alexa The importance of post-translational modifications in regulating Saccharomyces cerevisiae metabolism.


Journal of Addiction Research & Therapy

Author(s): Oliveira AP, Sauer U

Abstract Share this page

Abstract Regulation of the flow of mass and energy through cellular metabolic networks is fundamental to the operation of all living organisms. Such metabolic fluxes are determined by the concentration of limiting substrates and by the amount and kinetic properties of the enzymes. Regulation of the amount of enzyme can be exerted, on a long-term scale, at the level of gene and protein expression. Enzyme regulation by post-translational modifications (PTMs) and noncovalent binding of allosteric effectors are shorter-term mechanisms that modulate enzyme activity. PTMs, in particular protein phosphorylation, are increasingly being recognized as key regulators in many cellular processes, including metabolism. For example, about half of the enzymes in the Saccharomyces cerevisiae metabolic network have been detected as phosphoproteins, although functional relevance has been demonstrated only in a few cases. Direct regulation of enzymes by PTMs provides one of the fastest ways for cells to adjust to environmental cues and internal stimulus. This review charts the so far identified metabolic enzymes undergoing reversible PTMs in the model eukaryote S. cerevisiae and reviews their underlying mechanistic principles - both at the individual enzyme level and in the context of the entire metabolic network operation. © 2011 Federation of European Microbiological Societies. Published by Blackwell Publishing Ltd. All rights reserved. This article was published in FEMS Yeast Res and referenced in Journal of Addiction Research & Therapy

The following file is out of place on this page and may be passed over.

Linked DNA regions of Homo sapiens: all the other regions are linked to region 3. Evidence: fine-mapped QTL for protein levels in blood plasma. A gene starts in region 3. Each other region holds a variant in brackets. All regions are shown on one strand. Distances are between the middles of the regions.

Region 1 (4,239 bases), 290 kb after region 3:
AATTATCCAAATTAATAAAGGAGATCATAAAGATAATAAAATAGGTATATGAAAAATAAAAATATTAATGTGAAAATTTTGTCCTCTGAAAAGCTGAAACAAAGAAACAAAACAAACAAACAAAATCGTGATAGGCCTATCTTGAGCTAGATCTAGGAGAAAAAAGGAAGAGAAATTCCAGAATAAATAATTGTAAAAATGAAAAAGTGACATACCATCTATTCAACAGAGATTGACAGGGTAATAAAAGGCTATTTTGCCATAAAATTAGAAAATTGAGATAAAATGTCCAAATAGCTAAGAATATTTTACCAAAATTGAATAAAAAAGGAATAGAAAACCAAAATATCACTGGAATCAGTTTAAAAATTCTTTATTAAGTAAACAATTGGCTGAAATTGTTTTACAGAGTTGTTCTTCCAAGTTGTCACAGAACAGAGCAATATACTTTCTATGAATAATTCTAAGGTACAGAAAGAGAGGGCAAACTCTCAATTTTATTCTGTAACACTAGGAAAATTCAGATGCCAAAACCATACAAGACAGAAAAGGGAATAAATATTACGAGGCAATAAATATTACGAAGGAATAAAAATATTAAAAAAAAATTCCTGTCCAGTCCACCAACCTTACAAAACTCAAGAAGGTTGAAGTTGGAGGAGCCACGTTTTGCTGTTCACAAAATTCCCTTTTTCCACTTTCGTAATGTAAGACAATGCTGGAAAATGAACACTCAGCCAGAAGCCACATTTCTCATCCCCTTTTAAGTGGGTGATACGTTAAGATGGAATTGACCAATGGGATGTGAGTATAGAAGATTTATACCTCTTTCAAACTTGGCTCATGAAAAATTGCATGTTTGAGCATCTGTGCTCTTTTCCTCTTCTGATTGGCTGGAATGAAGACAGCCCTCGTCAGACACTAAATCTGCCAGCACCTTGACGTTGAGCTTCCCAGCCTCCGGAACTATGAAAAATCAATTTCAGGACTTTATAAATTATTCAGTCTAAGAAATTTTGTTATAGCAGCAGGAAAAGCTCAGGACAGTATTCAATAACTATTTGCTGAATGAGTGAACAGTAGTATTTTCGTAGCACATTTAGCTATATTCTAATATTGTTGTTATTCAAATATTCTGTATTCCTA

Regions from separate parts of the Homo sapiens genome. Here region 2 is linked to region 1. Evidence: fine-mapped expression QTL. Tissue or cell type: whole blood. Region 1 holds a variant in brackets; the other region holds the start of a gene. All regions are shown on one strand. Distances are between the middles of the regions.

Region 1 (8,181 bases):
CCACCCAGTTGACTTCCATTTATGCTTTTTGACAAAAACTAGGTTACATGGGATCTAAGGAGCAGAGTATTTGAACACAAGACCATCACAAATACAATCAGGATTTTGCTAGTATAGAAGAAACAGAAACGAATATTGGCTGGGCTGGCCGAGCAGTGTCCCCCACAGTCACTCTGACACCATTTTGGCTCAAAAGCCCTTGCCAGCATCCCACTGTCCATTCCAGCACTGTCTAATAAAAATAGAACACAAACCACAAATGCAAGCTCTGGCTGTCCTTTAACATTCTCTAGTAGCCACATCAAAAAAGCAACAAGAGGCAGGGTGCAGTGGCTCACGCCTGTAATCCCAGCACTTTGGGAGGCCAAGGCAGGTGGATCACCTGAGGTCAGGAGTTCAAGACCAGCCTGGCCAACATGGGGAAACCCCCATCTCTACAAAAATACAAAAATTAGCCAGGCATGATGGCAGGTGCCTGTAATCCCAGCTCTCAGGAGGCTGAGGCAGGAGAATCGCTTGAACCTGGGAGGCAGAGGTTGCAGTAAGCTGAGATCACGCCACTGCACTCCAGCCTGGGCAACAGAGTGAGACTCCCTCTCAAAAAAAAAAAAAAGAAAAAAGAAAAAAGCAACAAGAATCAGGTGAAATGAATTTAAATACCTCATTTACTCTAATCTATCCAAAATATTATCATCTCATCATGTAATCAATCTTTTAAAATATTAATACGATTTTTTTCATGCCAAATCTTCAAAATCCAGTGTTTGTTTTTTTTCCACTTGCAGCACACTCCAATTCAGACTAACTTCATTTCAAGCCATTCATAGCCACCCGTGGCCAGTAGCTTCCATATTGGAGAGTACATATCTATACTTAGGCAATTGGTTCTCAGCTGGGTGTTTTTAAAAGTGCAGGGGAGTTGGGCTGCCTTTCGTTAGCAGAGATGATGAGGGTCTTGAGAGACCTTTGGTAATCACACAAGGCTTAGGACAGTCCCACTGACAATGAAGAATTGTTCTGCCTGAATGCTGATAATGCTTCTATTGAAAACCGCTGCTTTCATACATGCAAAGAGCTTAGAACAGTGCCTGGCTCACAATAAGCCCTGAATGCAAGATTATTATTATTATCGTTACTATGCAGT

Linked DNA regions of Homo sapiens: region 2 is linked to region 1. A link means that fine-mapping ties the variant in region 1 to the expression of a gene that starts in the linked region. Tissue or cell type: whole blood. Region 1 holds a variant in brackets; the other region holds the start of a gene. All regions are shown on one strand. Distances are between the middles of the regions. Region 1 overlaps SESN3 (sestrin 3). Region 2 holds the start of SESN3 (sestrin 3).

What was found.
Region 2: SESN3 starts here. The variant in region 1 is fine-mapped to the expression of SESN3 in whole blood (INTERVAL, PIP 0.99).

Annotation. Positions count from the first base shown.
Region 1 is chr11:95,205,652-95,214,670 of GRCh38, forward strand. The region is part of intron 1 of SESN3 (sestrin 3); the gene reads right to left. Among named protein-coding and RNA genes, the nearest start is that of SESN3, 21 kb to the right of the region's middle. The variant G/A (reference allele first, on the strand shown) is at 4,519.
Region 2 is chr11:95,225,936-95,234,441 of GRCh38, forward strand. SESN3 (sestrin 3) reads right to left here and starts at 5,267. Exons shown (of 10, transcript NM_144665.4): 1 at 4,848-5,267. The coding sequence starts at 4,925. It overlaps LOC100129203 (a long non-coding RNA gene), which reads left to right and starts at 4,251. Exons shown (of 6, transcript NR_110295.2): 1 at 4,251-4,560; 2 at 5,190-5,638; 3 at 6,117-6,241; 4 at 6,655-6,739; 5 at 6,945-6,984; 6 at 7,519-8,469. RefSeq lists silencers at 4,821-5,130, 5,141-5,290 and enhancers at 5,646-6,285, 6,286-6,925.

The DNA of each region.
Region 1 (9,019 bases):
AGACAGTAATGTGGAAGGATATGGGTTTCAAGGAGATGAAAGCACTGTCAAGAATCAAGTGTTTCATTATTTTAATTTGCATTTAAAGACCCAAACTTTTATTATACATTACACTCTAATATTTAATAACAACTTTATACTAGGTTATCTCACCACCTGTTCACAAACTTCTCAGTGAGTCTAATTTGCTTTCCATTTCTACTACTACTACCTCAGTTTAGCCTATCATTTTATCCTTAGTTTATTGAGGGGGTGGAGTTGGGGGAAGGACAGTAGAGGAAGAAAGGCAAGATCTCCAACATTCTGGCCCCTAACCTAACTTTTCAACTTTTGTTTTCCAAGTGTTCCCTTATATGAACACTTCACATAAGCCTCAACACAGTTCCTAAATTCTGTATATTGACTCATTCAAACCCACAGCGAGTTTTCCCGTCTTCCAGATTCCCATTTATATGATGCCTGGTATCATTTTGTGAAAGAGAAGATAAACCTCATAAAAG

Relevant Expert PPTs

Relevant Speaker PPTs

Recommended Conferences

Relevant Topics

Peer Reviewed Journals
Make the best use of Scientific Research and information from our 700 + peer reviewed, Open Access Journals
International Conferences 2017-18
Meet Inspiring Speakers and Experts at our 3000+ Global Annual Meetings

Contact Us

© 2008-2017 OMICS International - Open Access Publisher. Best viewed in Mozilla Firefox | Google Chrome | Above IE 7.0 version